"Earlier today, I ordered America's armed forces to strike military and security targets in Iraq.... Their mission is to attack Iraq's nuclear, chemical and biological weapons programs and its military capacity to threaten its neighbors."

Is Bill Clinton a criminal?
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TankLV Donating Member (1000+ posts) Send PM | Profile | Ignore Sat Dec-16-06 01:54 PM
Response to Reply #34
39. The inspectors had UNFETTERED/UNRESTRICTED access.
You remember it wrong.

Look it up...

There was no "slant" to that statement. Period.
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CompassionateLib Donating Member (107 posts) Send PM | Profile | Ignore Mon Dec-18-06 08:50 AM
Response to Reply #39
51. I have researched, please do the same
OK, on your side, Saddam "agreed" to provide unfettered access.

On my side, Hans Blix kept going to the UN saying he wasn't getting it.

Now, is unfettered access someone saying you have it or actually providing it?

If I promise you a new car and don't give it to you, are you going to go around telling everyone I gave you a new car?

That is reality, my friend. We had no unfettered access. We had delays and impediments.

BTW, I'm against the war and want to get out. With our without unfettered access we should not have invaded.
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yardwork Donating Member (1000+ posts) Send PM | Profile | Ignore Sat Dec-16-06 06:11 PM
Response to Reply #34
42. Welcome to DU!
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ItsTheMediaStupid Donating Member (1000+ posts) Send PM | Profile | Ignore Fri Dec-15-06 07:18 PM
Response to Reply #9
20. Propaganda by the corporate media has hidden the truth from people
My only question is why it took the people so long to catch onto their act.

The American people have bee systematically lied to. That makes it hard to figure out what is going on, even if you're educated and relatively bright.
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CompassionateLib Donating Member (107 posts) Send PM | Profile | Ignore Sat Dec-16-06 11:02 AM
Response to Reply #9
31. I hope we learn from this
Let's not repeat that mistake.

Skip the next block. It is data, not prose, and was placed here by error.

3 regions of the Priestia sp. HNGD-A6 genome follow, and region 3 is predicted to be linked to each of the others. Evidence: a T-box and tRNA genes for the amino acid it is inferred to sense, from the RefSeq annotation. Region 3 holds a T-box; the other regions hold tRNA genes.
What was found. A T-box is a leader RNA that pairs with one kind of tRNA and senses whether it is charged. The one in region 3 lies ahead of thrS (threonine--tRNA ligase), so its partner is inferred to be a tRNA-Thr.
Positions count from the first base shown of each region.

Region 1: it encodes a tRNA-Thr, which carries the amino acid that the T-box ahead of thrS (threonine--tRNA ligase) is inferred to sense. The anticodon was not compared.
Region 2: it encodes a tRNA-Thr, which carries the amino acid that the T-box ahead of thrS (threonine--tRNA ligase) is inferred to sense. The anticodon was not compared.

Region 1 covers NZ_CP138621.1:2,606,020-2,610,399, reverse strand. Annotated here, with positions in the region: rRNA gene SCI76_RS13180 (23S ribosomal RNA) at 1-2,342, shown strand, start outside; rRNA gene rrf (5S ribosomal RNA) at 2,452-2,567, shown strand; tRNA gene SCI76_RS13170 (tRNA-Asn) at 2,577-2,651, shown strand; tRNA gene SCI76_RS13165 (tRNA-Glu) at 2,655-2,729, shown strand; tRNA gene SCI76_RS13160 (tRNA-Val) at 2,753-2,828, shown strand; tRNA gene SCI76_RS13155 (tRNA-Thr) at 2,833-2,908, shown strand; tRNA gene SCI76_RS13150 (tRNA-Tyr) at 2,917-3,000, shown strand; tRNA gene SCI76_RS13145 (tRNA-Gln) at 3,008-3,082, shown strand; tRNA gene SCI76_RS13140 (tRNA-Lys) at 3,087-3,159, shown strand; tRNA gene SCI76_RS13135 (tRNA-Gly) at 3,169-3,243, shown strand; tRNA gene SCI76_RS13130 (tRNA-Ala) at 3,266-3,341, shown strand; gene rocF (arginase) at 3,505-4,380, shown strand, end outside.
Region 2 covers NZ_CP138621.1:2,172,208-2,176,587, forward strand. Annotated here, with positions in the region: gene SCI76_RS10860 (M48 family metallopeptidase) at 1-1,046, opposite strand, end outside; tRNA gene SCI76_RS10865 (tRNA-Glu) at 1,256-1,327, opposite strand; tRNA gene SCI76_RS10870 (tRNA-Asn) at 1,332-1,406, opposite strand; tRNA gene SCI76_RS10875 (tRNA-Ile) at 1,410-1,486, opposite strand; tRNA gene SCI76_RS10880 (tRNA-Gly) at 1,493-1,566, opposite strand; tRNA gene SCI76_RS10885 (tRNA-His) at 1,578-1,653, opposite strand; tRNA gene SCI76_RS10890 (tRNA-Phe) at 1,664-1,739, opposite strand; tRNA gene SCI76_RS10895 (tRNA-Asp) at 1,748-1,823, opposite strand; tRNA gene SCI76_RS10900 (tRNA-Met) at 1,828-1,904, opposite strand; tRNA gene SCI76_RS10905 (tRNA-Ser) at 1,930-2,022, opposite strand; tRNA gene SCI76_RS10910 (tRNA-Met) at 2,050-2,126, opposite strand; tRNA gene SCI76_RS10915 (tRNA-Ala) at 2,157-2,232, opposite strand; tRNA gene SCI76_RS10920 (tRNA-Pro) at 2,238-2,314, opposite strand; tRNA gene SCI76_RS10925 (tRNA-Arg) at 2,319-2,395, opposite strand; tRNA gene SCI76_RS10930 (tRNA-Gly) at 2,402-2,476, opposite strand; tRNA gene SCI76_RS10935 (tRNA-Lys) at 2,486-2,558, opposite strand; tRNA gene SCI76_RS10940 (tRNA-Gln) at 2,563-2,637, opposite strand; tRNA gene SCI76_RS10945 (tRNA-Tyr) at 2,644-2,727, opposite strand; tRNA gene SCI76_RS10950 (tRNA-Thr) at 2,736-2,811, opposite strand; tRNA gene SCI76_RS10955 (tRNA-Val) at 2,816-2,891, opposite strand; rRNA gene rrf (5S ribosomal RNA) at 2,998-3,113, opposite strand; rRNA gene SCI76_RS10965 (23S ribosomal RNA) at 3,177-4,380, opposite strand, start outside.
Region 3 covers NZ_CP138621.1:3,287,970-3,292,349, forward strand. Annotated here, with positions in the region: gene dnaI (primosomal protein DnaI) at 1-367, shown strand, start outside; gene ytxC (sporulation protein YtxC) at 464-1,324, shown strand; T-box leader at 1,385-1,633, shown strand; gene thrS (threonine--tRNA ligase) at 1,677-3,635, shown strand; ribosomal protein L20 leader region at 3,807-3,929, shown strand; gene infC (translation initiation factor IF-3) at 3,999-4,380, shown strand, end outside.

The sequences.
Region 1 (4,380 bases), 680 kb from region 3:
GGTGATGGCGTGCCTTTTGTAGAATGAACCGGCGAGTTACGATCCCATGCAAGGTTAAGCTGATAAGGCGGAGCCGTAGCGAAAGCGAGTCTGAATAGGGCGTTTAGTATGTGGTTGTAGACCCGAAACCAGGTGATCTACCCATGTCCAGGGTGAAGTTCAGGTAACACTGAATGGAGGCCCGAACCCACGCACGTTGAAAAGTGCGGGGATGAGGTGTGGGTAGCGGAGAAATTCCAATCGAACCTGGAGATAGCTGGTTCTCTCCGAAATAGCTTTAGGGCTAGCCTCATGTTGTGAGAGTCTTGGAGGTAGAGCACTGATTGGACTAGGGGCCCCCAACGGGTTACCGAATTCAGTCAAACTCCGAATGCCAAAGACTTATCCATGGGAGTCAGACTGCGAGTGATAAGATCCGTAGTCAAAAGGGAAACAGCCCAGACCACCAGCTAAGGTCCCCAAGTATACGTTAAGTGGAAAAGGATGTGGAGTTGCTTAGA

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yardwork Donating Member (1000+ posts) Send PM | Profile | Ignore Sat Dec-16-06 06:10 PM
Response to Reply #9
41. Welcome to DU!
:hi:
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Morgana LaFey Donating Member (1000+ posts) Send PM | Profile | Ignore Fri Dec-15-06 02:50 PM
Response to Original message
11. It may be silly, but I think the "fact" that not a single Dem incumbent
lost his or her seat was one marker of this.

I also think voters have been trying to get politicians' attention for a long, long time. I know lots of people worked really hard, for example, trying to stop the war and for some reason elected Dems in Congress didn't get it. It was as if they'd become deaf and dumb. It wasn't that they didn't get lots of communication on the subject, but that it was invisible to them.

And, voters' wishes didn't register like they should have in 2004, either, due to the stolen election.

ThIS time, voters had become SO angry at not being heard that we made sure we were -- with a vengeance.

I think politicians ought to look long and hard at what has gone on and tread very lightly. Fortunately, I think Nancy Pelosi is at least speaking as if she's heard the voters -- except on the issue of Impeachment, that is. On that one she's become deaf and dumb, sadly.
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pat_k Donating Member (1000+ posts) Send PM | Profile | Ignore Fri Dec-15-06 03:39 PM
Response to Reply #11
12. To be "deaf and dumb" on impeachment is to COMPLETELY MISS the voters message. . .
Edited on Fri Dec-15-06 03:40 PM by pat_k
The Election was about One Thing

That one thing is a Person.

Bush.

He wasn't on the ballot, but had he been, voters would have sent Bush Co. packing with a resounding vote of "No Confidence." At least that's what the real excerpts tell us:

Curtis Gans
Director
Center for the Study of the American Electorate

On Politically Direct with David Bender
MP3 -- Interview start time approx 18:30

Bender: Joining me now is Curtis Gans. He is the Director of the Center for the Study of the American Electorate at American University and he has just released a new study analyzing the turnout this past Tuesday, and there's some interesting and there are some very, very interesting shifts in the turnout from previous elections. Welcome to Politically Direct . . .

Gans: It's very good to talk to you David.

Bender: Curtis, I'm holding the study in my hand right now, and clearly one of the things that all the exit polls showed was that Iraq played a part and your own work bears that out -- that Iraq helped propel some degree of an increase in turnout in this last election.

Gans: I think that it is not simply Iraq, although Iraq started Bush's downhill. But it is a gestalt around George Bush. it's being a pariah to other countries; it's people dying in what they increasing find is a vain fight; it's massive budgetary imbalances; it's a lack of compassionate conservatism; it's insecurity in jobs; it's the feeling that people have not been leveled with.